I love books. More than that though, I love stories. My grandfather told us such amazing stories (which probably explains my current affection for audiobooks); my mom bought me loads of comics as a child (better reward than candy, etc.) as well as book/tape read along – possibly more evidence of my audio affinity. You will also notice that I often buy books based on their covers, even though we’re advised against it.
So these are some my favourites (because there really are too many to choose from, or sort in rank of preference) from the past 30-odd years, randomly listed:
It has a cool cover, but the story is even better. I adore Bernadette and want to be like her when I grow up. I happily spent an Audible.com credit on this audiobook – it was completely worth it! I’ll be posting a full review of it soon.
I’ll read anything by Neil Gaiman – twice! This was a very fun take on the end of the world. I see a second reading of this very soon in my future (yes, despite the masses of other books still waiting to be read a first time).
The Hobbit by J.R.R.Tolkien
I have some confessions here – I read the book after seeing the movie; I actually think this should be how to approach the whole book/movie thing – that way you get to appreciate the cinematic glory of the movie, without judging it for all it’s left out/changed in the storyline. Then you go back to the book and get the big picture. I also have not yet read The Lord of the Rings trilogy, I’m ashamed to admit. But that will be remedied soon though. Perhaps after I’ve watched the movies…
Big Fish by Daniel Wallace
This is the kind of story my grandfather used to tell us – completely fantastical, but somehow very believable. This book, even more than The Hobbit, which I think he’d have loved, reminds me of him.
This is one of the first audio CDs I bought. I enjoyed this so much – much more than the Bridget Jones books (although the movies are still a perfect pick-me-up, and I’m looking forward to the third one). I’d love to see this book made into a movie, and I expect Rachel Weisz (narrator of this CD) to play the title role. I’m not very demanding or anything, you know.
Making Love: A Conspiracy Of The Heart by Marius Brill
Just look at that cover! How could I resist? And the story is even better – a laugh-out-loud romcom told by a book (who has fallen with its reader). You get two books in one convenient packaging. And I was thrilled by the news that Mr Brill finally released a second novel (another intricate combination of news clippings, manuscript, and other bits of material). I’ve started How to forget, but it’s not a quick read.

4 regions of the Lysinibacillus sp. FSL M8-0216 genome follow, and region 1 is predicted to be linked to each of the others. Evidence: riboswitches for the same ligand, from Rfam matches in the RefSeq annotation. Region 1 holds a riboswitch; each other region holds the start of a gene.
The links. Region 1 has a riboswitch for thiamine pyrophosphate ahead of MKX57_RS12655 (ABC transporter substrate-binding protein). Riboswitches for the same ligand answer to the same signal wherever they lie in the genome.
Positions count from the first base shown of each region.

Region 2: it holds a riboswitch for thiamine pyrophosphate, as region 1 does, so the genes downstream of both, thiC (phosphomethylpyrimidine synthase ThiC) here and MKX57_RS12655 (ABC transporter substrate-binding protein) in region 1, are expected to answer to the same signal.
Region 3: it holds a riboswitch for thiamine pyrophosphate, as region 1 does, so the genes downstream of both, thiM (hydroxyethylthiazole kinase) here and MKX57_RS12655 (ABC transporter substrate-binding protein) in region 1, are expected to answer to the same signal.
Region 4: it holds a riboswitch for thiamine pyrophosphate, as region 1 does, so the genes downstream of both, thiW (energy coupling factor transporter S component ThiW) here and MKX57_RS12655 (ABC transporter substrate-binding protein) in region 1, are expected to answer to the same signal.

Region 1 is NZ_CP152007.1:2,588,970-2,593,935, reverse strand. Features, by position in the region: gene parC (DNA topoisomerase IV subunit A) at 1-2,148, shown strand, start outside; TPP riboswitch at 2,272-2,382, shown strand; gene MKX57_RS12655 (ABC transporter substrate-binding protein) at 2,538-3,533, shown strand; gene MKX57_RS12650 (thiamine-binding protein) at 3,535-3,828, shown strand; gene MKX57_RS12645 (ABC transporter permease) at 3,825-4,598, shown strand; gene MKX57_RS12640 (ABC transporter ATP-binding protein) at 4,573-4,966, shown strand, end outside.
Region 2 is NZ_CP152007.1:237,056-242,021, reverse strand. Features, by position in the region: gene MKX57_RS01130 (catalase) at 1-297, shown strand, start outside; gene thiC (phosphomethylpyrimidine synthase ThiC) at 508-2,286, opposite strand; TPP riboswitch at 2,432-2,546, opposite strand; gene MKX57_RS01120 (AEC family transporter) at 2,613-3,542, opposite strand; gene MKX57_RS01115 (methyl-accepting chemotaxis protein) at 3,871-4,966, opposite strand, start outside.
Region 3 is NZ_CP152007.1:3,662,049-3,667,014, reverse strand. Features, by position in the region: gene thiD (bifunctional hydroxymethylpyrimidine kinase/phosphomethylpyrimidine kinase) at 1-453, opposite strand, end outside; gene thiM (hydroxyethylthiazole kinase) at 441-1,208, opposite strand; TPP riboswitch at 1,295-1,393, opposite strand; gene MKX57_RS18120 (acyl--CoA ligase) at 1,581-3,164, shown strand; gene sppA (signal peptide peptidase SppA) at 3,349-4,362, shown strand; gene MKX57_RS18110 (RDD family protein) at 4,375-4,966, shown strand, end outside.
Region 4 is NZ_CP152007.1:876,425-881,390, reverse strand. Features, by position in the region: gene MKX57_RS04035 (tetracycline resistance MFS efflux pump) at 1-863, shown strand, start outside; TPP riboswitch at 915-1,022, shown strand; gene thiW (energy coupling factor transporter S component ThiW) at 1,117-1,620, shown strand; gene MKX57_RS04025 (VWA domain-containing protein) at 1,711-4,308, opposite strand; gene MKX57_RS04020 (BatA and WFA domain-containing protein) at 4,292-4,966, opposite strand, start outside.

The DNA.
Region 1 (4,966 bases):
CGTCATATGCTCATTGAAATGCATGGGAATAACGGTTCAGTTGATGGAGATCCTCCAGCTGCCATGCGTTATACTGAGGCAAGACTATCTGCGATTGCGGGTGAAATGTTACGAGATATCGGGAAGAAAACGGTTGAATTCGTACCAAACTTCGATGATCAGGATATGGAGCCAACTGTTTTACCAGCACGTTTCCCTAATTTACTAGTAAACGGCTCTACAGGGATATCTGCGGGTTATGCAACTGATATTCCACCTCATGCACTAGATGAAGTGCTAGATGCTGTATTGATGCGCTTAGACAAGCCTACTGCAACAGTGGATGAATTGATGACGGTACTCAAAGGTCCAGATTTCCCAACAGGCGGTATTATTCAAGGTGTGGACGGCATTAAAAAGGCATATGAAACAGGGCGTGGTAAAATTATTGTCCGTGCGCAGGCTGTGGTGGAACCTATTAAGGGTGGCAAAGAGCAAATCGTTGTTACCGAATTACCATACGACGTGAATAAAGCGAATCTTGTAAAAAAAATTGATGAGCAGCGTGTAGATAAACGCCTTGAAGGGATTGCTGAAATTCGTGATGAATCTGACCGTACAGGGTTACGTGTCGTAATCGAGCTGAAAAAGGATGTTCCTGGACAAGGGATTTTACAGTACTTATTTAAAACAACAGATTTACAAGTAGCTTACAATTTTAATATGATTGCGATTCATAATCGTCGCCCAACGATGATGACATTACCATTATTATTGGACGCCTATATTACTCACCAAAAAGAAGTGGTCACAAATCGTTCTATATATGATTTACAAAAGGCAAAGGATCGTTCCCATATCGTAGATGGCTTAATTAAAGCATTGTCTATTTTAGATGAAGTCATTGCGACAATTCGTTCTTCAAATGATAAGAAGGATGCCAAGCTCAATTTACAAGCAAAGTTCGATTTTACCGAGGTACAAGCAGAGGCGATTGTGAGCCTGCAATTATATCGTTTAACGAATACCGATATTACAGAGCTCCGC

This book must be on the list of favourites of everyone who’s read it. It is beautifully haunting. Very few people are aware of another great novel by Zusak, written years prior to The Book Thief. I am the messenger gives the reader a glimpse into the future of fantastic literature produced by this man. You can read my review of it here.
This book was the first I’ve ever read that had me in tears. I’ll never forget that I finished at work one night shift, and how grateful I was that there wasn’t anyone to see me cry over a book. Her fearful symmetry was another surreal and beautiful book, but The Time Traveller’s Wife is the one that will always haunt my memory.
Moxyland by Lauren Beukes
Lauren is one of my favourite local authors and having met her in person, I can say she’s smart, pretty, and a genuinely nice person. I liked Moxyland better than I did Zoo City, and I’m looking forward to The Shining Girls, due for release later this month. I am also the proud owner of an autographed stuffed Moxy. This is a great piece of futuristic science fiction, written by a petite blonde female. And that is how we rule the world in the end 😉 (You can decide who the “we” is: South Africans, women, SciFi lovers, or blondes, although even my natural hair colour is slightly darker than what can generally be categorised as blonde!)
Hell’s Kitchen by Chris Niles
Oh I loved this dark book. Again, it was the cover that caught my interest, but the cross-dressing serial killer kept me turning the pages. From all the books on this list, this was the first (or second; I might have read Big Fish before this) I read. I haven’t been able to find anything else by Chris Niles. I’m also not sure of where this book is now – I’ve moved a couple of times and still have loads of books in storage, and that’s the only place I think where it could be; I wouldn’t mind a second read of it.
I am a huge Stephen King fan and have read a fair deal of his books, with the rest definitely scheduled for the future. Another favourite South African author (actually two authors writing together under this pseudonym) is S.L. Grey, who’s book The Mall is not for the faint-hearted. I’ve got the second book The Ward, but still have to read it. The Chaos Walking trilogy by Patrick Ness was a fantastic literary journey, as has the first two books from Deborah Harkness’s All Souls trilogy.
What is your favourite book (or ten)?
- TFG’s Book of the Month for March: The Book Thief by Markus Zusak (bookrhapsody.wordpress.com)
- Everyone Should Read The Book Thief (goodbookscents.wordpress.com)
- Pride and Prejudice tops teachers’ list of favourite books – see the complete top 20 (schoolsimprovement.net)
- Infographic: Goodreads’ Success Story (the-digital-reader.com)
- Words of Wisdom: Neil Gaiman (awesomebooksforlife.wordpress.com)
- Are You A Fan of Neil Gaiman? Please Vote For Him in The 2013 TIME 100 Poll (firewireblog.com)
- Reading Next: Her Fearful Symmetry by Audrey Niffenegger (thyperch.wordpress.com)
- Update on the Goodreads 2013 Reading Challenge (teresaedmond.wordpress.com)
- Audio Books (ontheneedles.com)